They say you can’t go home again.
Just don’t bother to tell that to Charles “Chip” Groat.
The man who not too long ago was the U.S. government’s highest-ranking geologist recently returned to the University of Texas at Austin, where his continually evolving, high-profile career bridging academic pursuits with public policy was initially launched.
But the plum new appointment at the university effective June of this year is a far cry from Groat’s earlier gig at UT, where he occupied the slots of associate professor and acting director of the Bureau of Economic Geology.
This time around, he’ll serve as founding director of the Center for International Energy and Environmental Policy. He’ll also occupy the Jackson Chair of Energy and Environmental Resources and will lead the university’s Energy and Mineral Resources graduate program within the John A. and Katherine G. Jackson School of Geosciences and the College of Engineering.
And in addition to these considerable responsibilities, he’ll serve on the board of directors at Pogo Producing Co.
Can you say “active”?
The UT folks lured Groat away from the U.S. Geological Survey, where he was ensconced as executive director. He held the top spot at the Survey since November 1998, following a stint as associate vice president for research and sponsored projects at UT-El Paso, where he also was a professor of geological sciences, among a variety of other positions.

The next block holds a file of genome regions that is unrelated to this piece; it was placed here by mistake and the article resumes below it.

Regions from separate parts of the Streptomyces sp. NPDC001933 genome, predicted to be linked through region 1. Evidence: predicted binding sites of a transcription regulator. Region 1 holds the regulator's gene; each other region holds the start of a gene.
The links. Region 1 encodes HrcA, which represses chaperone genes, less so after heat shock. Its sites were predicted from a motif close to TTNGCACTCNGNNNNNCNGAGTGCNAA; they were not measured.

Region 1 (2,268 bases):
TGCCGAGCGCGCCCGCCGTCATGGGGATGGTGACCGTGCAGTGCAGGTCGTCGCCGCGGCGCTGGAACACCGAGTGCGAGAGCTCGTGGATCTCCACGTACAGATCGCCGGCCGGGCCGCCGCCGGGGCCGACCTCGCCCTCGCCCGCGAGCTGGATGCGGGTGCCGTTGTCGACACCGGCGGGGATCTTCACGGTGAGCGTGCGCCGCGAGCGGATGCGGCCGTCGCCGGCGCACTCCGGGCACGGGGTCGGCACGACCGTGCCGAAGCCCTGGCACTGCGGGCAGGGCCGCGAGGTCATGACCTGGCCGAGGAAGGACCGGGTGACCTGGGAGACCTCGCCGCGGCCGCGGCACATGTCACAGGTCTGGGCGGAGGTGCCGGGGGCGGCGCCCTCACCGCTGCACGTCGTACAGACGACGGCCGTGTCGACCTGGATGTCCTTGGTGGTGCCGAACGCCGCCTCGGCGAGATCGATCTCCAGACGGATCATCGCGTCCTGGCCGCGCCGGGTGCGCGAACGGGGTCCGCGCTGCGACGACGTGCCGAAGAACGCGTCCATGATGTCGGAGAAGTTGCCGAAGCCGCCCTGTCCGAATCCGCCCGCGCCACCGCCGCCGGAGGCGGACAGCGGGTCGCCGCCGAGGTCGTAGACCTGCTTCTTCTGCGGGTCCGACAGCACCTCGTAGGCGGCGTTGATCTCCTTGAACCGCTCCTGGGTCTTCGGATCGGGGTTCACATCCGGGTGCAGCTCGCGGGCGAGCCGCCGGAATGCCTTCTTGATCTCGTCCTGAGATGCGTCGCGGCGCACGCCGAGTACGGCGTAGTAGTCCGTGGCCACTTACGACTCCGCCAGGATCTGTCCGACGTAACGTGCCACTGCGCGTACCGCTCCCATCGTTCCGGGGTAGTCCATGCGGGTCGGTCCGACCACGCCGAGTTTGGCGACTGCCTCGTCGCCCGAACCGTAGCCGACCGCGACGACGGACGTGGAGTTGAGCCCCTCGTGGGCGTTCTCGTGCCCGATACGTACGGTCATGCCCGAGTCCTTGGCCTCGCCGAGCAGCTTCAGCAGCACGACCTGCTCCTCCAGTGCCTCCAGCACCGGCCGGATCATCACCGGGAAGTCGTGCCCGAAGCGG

A host of earlier prestigious positions include:
- Executive director of the Center for Coastal, Energy and Environmental Resources at Louisiana State University, where he also once served as professor in the department of geology and geophysics.
- Director of the Louisiana Geological Survey, state geologist and assistant to the secretary of the Louisiana Department of Natural Resources.
- Executive director of the American Geological Institute.
In a letter to Groat upon his resignation from the USGS, U.S. Department of the Interior Secretary Gale Norton noted “I cannot overstate your impact on the USGS and its contributions to science excellence and leadership under your stewardship.”
“We’re extremely lucky to get Dr. Groat,” said Dr. William Fisher, dean of the UT Jackson School of Geosciences. “He is an academic who knows how to get things done at the national level, and who understands public policy in one of the most pressing areas facing the world today -- the crossroads between energy and the environment.”
Groat obviously recognizes the potential, too.
“The USGS is a great organization, and I likely would have stayed longer if this had not come up,” Groat said. “But once I saw what it would allow me to get involved in, it was a pretty easy decision to take the step.
“The Jackson School (which unites the department of geological sciences with the Institute of Geophysics and the Bureau of Economic Geology) wanted to put new life into the program of energy and mineral resources,” he noted. “The university decided it wanted to get involved in not just a fragmented look at energy and environmental stuff but to do so on a policy level.
“That’s something I was given a chance to be a part of,” he said, “and at this point it’s a good thing to be doing.